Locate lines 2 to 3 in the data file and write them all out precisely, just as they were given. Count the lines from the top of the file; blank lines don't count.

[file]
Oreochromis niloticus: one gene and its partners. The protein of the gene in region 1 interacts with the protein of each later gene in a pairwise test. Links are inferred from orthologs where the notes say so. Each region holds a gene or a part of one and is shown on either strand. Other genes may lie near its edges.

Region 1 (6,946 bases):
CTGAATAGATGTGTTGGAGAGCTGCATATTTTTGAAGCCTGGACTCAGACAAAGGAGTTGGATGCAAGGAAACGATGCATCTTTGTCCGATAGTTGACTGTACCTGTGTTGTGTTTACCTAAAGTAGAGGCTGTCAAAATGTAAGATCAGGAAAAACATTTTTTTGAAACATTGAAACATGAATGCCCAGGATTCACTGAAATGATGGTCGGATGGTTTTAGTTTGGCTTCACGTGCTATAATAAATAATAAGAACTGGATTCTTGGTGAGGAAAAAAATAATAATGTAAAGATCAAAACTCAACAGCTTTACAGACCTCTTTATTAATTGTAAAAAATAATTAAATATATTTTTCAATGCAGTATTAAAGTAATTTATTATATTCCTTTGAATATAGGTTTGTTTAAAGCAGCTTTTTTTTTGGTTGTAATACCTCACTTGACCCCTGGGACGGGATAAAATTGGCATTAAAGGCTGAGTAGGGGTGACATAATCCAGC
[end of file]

Region 1 (6,946 bases):
CTGAATAGATGTGTTGGAGAGCTGCATATTTTTGAAGCCTGGACTCAGACAAAGGAGTTGGATGCAAGGAAACGATGCATCTTTGTCCGATAGTTGACTGTACCTGTGTTGTGTTTACCTAAAGTAGAGGCTGTCAAAATGTAAGATCAGGAAAAACATTTTTTTGAAACATTGAAACATGAATGCCCAGGATTCACTGAAATGATGGTCGGATGGTTTTAGTTTGGCTTCACGTGCTATAATAAATAATAAGAACTGGATTCTTGGTGAGGAAAAAAATAATAATGTAAAGATCAAAACTCAACAGCTTTACAGACCTCTTTATTAATTGTAAAAAATAATTAAATATATTTTTCAATGCAGTATTAAAGTAATTTATTATATTCCTTTGAATATAGGTTTGTTTAAAGCAGCTTTTTTTTTGGTTGTAATACCTCACTTGACCCCTGGGACGGGATAAAATTGGCATTAAAGGCTGAGTAGGGGTGACATAATCCAGC